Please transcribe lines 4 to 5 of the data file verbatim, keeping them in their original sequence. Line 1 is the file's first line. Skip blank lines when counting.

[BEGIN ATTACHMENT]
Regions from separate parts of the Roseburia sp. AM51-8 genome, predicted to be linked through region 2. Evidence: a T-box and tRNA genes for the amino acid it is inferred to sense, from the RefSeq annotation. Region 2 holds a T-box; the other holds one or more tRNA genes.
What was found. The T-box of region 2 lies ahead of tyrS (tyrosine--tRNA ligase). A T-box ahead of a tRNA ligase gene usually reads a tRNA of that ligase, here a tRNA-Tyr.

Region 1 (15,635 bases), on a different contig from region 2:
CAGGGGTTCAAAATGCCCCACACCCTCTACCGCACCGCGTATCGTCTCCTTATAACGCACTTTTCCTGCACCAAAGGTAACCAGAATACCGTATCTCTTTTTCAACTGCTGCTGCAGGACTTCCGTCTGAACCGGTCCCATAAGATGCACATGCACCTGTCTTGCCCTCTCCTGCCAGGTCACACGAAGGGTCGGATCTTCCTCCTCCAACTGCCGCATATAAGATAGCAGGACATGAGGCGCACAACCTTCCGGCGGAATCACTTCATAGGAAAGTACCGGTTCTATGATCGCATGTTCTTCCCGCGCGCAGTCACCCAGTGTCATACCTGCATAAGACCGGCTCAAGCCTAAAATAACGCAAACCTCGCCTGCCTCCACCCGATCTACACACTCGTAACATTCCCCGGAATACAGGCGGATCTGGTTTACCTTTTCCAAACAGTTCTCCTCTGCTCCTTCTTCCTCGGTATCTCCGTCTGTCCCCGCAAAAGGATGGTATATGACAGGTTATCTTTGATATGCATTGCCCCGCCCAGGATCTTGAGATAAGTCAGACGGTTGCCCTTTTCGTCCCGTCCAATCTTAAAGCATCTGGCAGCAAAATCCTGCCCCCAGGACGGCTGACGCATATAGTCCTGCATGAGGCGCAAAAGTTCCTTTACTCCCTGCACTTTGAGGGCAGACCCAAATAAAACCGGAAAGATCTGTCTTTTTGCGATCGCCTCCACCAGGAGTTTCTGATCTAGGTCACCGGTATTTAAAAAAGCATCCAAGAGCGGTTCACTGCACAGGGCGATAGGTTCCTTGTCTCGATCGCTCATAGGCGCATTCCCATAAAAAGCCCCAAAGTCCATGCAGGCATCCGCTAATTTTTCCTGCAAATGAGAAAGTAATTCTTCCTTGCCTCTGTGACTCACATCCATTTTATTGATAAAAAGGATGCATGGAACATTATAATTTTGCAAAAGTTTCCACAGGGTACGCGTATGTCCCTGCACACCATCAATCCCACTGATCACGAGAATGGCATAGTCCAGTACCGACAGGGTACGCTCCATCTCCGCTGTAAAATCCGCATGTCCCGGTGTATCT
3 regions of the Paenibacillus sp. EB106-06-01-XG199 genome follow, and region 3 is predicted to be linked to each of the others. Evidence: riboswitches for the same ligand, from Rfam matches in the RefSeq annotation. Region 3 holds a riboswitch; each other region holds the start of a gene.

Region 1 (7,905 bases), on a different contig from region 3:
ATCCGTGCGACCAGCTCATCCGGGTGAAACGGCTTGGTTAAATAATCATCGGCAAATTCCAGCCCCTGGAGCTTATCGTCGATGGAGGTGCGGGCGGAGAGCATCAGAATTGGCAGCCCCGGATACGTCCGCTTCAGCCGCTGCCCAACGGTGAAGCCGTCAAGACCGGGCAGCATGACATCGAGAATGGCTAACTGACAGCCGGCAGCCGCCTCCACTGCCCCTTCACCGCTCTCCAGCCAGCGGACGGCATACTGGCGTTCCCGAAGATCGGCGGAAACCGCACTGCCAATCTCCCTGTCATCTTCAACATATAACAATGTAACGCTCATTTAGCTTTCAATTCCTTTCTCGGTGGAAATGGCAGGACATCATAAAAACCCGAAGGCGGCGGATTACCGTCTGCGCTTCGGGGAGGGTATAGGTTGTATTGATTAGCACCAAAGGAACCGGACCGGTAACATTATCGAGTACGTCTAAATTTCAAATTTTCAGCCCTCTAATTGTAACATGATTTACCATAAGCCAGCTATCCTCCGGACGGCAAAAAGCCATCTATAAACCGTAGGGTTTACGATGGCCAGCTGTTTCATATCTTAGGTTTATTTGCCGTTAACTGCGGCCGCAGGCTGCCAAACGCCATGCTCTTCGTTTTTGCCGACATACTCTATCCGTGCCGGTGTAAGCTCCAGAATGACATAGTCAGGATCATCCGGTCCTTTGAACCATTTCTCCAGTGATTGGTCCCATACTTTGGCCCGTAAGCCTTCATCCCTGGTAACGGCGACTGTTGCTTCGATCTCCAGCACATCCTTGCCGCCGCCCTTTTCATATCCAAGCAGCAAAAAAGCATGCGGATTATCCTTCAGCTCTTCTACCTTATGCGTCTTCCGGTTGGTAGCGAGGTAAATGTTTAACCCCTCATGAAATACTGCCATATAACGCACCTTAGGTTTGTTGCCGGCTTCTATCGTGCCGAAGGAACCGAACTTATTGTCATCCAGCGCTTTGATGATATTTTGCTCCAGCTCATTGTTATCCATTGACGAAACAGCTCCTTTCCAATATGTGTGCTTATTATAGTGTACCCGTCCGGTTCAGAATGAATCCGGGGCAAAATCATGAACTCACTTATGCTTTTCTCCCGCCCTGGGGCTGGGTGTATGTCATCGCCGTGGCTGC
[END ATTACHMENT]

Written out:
CAGGGGTTCAAAATGCCCCACACCCTCTACCGCACCGCGTATCGTCTCCTTATAACGCACTTTTCCTGCACCAAAGGTAACCAGAATACCGTATCTCTTTTTCAACTGCTGCTGCAGGACTTCCGTCTGAACCGGTCCCATAAGATGCACATGCACCTGTCTTGCCCTCTCCTGCCAGGTCACACGAAGGGTCGGATCTTCCTCCTCCAACTGCCGCATATAAGATAGCAGGACATGAGGCGCACAACCTTCCGGCGGAATCACTTCATAGGAAAGTACCGGTTCTATGATCGCATGTTCTTCCCGCGCGCAGTCACCCAGTGTCATACCTGCATAAGACCGGCTCAAGCCTAAAATAACGCAAACCTCGCCTGCCTCCACCCGATCTACACACTCGTAACATTCCCCGGAATACAGGCGGATCTGGTTTACCTTTTCCAAACAGTTCTCCTCTGCTCCTTCTTCCTCGGTATCTCCGTCTGTCCCCGCAAAAGGATGGTATATGACAGGTTATCTTTGATATGCATTGCCCCGCCCAGGATCTTGAGATAAGTCAGACGGTTGCCCTTTTCGTCCCGTCCAATCTTAAAGCATCTGGCAGCAAAATCCTGCCCCCAGGACGGCTGACGCATATAGTCCTGCATGAGGCGCAAAAGTTCCTTTACTCCCTGCACTTTGAGGGCAGACCCAAATAAAACCGGAAAGATCTGTCTTTTTGCGATCGCCTCCACCAGGAGTTTCTGATCTAGGTCACCGGTATTTAAAAAAGCATCCAAGAGCGGTTCACTGCACAGGGCGATAGGTTCCTTGTCTCGATCGCTCATAGGCGCATTCCCATAAAAAGCCCCAAAGTCCATGCAGGCATCCGCTAATTTTTCCTGCAAATGAGAAAGTAATTCTTCCTTGCCTCTGTGACTCACATCCATTTTATTGATAAAAAGGATGCATGGAACATTATAATTTTGCAAAAGTTTCCACAGGGTACGCGTATGTCCCTGCACACCATCAATCCCACTGATCACGAGAATGGCATAGTCCAGTACCGACAGGGTACGCTCCATCTCCGCTGTAAAATCCGCATGTCCCGGTGTATCT
3 regions of the Paenibacillus sp. EB106-06-01-XG199 genome follow, and region 3 is predicted to be linked to each of the others. Evidence: riboswitches for the same ligand, from Rfam matches in the RefSeq annotation. Region 3 holds a riboswitch; each other region holds the start of a gene.